It is sometimes hard to believe that the world managed to operate before the internet. At Universal McCann, our rallying cry of “next thing now” is rooted in a belief that innovation and transformation are mandatories across all media. That is why, in conjunction with the Design Lab at Central St Martin’s School of Art, we have recently dived into the world of magazine innovation, .
The accessibility of online information has seen a re-evaluation of the purpose of printed magazines, but from this upheaval new and innovative directions emerge. Some publications attempt to integrate online material with printed matter, but others have rebelled against digital media and returned to old fashioned methods of communication.
The London scene has seen a rise in the popularity and production of hand-rendered fanzines, aimed at and created by disillusioned youth. Elitism has been used by other magazines by making them ultra luxurious objects of desire aimed at a very specific niche market. High resolution fashion photography and artwork is being pointedly used, as this level of quality is still not available online. The magazine industry has had a drastic revamp as a result of our ever-evolving technology, but printed publications have retained their desirability and are able to offer real, tangible experiences and creativity that online information simply cannot, thus continuing to have enormous potential for the future.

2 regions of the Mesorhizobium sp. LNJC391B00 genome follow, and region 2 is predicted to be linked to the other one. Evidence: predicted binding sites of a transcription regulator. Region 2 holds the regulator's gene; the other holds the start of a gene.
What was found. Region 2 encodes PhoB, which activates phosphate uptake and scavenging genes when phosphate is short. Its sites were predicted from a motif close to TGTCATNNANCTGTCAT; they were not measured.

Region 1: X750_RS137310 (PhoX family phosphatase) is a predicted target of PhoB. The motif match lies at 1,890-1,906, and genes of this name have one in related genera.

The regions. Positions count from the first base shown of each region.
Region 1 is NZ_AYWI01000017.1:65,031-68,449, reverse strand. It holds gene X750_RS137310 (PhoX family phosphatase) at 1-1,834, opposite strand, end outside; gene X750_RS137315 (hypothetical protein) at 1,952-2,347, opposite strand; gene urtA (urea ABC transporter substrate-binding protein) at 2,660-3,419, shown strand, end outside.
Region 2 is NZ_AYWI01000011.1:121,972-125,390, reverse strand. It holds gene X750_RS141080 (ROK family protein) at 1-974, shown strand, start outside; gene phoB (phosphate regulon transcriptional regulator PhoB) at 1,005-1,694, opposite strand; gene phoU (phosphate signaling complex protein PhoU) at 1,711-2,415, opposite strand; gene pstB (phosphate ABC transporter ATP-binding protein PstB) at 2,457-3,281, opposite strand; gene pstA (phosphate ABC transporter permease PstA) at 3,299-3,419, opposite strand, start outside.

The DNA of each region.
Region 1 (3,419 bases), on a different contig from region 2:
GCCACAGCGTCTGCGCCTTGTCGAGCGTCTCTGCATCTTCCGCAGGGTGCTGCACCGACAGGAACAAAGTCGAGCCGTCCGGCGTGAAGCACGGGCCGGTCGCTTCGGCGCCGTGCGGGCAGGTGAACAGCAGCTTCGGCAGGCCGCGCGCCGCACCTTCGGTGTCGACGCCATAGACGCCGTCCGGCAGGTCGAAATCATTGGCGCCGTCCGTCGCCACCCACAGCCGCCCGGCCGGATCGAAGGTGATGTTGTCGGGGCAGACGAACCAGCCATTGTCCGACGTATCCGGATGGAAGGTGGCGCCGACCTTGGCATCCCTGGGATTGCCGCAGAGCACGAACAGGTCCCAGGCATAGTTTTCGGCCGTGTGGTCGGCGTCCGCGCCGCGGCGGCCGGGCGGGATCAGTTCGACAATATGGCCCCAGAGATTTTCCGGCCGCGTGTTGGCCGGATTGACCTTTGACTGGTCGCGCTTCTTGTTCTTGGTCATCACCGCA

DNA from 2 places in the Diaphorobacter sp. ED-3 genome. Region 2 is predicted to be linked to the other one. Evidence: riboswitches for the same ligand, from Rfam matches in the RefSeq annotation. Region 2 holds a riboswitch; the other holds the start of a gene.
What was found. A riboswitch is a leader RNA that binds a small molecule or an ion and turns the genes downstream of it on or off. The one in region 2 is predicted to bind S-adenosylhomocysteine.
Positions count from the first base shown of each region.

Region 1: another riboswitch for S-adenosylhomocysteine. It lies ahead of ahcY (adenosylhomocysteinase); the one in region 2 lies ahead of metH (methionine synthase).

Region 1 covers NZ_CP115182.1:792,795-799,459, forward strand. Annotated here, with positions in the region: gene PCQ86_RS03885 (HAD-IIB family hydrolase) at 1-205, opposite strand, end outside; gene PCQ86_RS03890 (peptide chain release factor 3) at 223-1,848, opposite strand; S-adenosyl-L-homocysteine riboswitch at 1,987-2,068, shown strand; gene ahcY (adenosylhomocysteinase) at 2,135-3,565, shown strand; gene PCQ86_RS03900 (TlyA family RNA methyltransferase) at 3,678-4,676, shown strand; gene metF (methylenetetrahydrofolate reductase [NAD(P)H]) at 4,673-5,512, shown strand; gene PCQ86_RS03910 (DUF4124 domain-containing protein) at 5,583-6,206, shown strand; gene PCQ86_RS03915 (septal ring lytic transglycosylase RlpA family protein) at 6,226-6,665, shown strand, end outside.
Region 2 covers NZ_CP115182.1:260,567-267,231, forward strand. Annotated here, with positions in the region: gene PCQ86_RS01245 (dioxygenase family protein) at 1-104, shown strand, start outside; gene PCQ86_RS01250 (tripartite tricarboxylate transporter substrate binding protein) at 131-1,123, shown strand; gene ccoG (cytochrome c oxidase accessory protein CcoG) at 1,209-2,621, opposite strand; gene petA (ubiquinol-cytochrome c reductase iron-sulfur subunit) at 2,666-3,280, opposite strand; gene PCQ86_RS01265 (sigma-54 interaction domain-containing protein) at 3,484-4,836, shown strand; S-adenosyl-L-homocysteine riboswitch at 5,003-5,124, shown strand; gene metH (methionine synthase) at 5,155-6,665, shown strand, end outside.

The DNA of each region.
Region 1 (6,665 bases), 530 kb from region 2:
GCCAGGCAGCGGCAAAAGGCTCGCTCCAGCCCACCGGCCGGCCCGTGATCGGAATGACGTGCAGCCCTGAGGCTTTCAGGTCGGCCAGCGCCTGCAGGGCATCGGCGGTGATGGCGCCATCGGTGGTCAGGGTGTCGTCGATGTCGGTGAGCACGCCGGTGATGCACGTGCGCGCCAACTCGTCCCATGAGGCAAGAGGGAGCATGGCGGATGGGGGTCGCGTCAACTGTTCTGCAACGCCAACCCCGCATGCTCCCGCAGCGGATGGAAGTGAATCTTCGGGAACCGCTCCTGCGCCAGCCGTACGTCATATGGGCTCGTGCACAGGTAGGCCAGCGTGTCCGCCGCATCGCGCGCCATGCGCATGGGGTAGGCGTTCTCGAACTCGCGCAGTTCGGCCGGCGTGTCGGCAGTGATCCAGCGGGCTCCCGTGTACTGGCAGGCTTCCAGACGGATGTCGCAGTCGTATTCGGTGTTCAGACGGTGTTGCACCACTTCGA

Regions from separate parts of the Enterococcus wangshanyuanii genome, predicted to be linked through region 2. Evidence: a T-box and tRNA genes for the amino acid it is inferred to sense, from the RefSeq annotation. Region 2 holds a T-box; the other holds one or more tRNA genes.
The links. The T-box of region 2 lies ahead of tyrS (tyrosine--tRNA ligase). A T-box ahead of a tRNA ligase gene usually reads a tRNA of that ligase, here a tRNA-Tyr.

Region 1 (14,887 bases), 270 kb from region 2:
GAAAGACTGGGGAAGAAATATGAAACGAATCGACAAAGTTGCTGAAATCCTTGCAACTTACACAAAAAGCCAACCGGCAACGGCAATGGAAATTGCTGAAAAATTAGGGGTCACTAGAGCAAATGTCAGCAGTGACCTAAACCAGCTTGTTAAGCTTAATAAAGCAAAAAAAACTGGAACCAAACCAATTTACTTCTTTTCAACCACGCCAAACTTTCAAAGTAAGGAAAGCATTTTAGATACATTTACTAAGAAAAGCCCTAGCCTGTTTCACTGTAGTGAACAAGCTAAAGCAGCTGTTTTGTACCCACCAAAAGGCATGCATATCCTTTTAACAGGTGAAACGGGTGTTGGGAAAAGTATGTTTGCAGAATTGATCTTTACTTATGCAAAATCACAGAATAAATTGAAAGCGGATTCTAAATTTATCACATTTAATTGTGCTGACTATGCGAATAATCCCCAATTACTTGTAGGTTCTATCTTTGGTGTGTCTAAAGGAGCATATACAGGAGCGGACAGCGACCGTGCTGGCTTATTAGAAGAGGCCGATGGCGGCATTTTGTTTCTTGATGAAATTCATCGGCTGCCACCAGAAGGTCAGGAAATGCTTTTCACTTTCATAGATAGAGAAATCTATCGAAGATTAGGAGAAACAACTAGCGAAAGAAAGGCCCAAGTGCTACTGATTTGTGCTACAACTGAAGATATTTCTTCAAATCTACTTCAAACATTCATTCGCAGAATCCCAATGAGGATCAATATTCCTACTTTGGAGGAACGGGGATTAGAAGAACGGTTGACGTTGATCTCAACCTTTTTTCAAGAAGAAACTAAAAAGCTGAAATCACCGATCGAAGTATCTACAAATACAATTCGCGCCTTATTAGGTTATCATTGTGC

Magazines reflect what’s going on in society better than any other medium. They continue to grow alongside internet use (magazine readership has grown by 11% since 1990). They reflect our communities of interest, they inspire us to want to learn more, and we go on-line to do exactly that. People expect the internet to be free, but they pay for magazines. This protects the core inherent value of magazines and their power to edit what we will find interesting. And advertising is an intrinsic and integral part of their enjoyment. Press has the unique ability to create a “sense of discovery”.
Magazines are the true bastion of creativity/ challenging and immersive experiences, that can mutate across multiple channels. By integrating web use into the publications, magazines create a complementary relationship between the online world and print.
So, no more talk of declining circulations and a dying medium. Let’s talk about the importance of the editor in a sea of amateurism, the strength of relationship not number of readers, let’s talk about discovery.
Abba Newbery is managing partner – planning
at Universal McCann London